Jellyfish: Facts and Fiction
November 3 is World Jellyfish Day, and we have decided to celebrate the event by recalling some of the most interesting facts and debunking common misconceptions about these fascinating creatures. So, let’s get started!
1. Jellyfish are all the same species.
Currently, around 2000 species of jellyfish have been documented, but scientists estimate that there could still be over 300,000 species yet to be discovered.
2. Jellyfish go after people.
Not true. Any contact with jellyfish is incidental. Humans are not on their menu, but when we are in their environment we can get in the way of their tentacles.
3. Applying urine to a jellyfish sting can reduce the pain.
The use of urine to treat stings has been tested and proven unhelpful. What should you do instead? Try an acidic liquid like vinegar or use one of the commercially available products marketed for stings. The vinegar is believed to help deactivate the stinging cells and prevent the sting from spreading to other areas when you attempt to remove the tentacles. After you apply vinegar, you should pluck off the tentacles with tweezers. Scraping them off or rubbing with sand (another recommended approach) triggers any active stingers to release more venom, so you want to delicately lift the tentacles off the skin. Finally, you should apply heat to the area.
1. Jellyfish are the oldest multicellular animals on the planet.
Scientists have discovered jellyfish fossil snapshots in rocks believed to be more than 500 million years old. That makes them even older than dinosaurs!
2. Jellyfish don’t have brains.
They don’t have a heart, lungs, or a skeleton either! So how do jellyfish live without these vital organs? Their skin is so thin that they can absorb oxygen right through it, so they don’t need lungs. They don’t have any blood so they don’t need a heart to pump it. And they respond to the changes in the environment around them using signals from a nerve net just below their epidermis, so they don’t need a brain to process complex thoughts.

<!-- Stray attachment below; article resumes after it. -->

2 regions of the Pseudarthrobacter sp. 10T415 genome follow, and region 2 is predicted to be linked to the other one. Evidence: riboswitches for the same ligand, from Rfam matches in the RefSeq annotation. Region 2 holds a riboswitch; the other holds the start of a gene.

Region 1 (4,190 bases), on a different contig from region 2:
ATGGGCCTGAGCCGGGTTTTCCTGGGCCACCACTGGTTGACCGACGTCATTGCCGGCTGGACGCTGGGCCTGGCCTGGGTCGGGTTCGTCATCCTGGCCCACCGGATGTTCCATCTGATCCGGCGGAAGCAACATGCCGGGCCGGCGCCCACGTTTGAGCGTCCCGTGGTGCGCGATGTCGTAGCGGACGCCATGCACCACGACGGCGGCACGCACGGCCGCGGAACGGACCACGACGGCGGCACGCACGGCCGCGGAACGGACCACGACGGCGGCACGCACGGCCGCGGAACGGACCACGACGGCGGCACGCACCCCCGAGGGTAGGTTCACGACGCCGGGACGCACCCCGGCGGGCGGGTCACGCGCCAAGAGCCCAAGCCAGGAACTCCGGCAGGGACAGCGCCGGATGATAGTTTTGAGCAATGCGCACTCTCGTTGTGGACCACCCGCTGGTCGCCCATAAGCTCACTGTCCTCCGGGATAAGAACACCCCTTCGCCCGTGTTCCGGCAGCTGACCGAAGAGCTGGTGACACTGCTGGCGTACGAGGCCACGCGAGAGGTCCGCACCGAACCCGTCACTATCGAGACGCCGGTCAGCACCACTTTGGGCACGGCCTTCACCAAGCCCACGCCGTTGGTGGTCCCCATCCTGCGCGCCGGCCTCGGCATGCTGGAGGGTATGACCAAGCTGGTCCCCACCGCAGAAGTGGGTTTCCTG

3. There’s not much to a jellyfish.
Jellyfish are between 85% and 98% water. If they wash up on the beach they’ll almost disappear as their water evaporates.
4. Some jellyfish have eyes.
Although they are among the world’s simplest animals, some jellyfish, such as box jellies, are equipped with as many as two dozen eyes - not primitive, light-sensing patches of cells, as in many other marine invertebrates, but true eyeballs composed of lenses, retinas, and corneas. These eyes are paired around the circumference of their bells, one pointing upward, one pointing downward - giving some box jellies a 360-degree range of vision, the most sophisticated visual sensing apparatus in the animal kingdom. Of course, these eyes are used to detect prey and avoid predators, but their main function is to keep the box jelly properly oriented in the water.
5. Jellyfish can have super long tentacles.
The lion’s mane jellyfish is the world’s largest jellyfish species. It can have tentacles that are over 27 meters long - longer than the size of the blue whale which is the biggest mammal in the world!
6. Jellyfish have been to space.
In May 1991, 2,478 moon jelly polyps and babies were launched into outer space aboard the Space Shuttle Columbia. Biologist Dorothy Spangenberg of the Eastern Virginia Medical School wanted to learn about how weightlessness affected the development of juvenile jellies. She monitored calcium loss in the jellies, which by extension could further scientists’ understanding of humans’ calcium loss in space. When jellyfish came back to Earth, the scientists discovered that the space-born jellies couldn't figure out how to deal with gravity.
7. One species of jellyfish may be immortal.
Most jellyfish live anywhere from a few hours to a few months. But a species of jelly called Turritopsis dornii may be immortal. The jelly reportedly can reverse its lifecycle, transforming from an adult medusa back to their earliest form, a polyp, and thus, theoretically, can cycle endlessly from adult to juvenile form. Although this is very impressive, T. dornii can - and do - die, as they often succumb to predators or disease.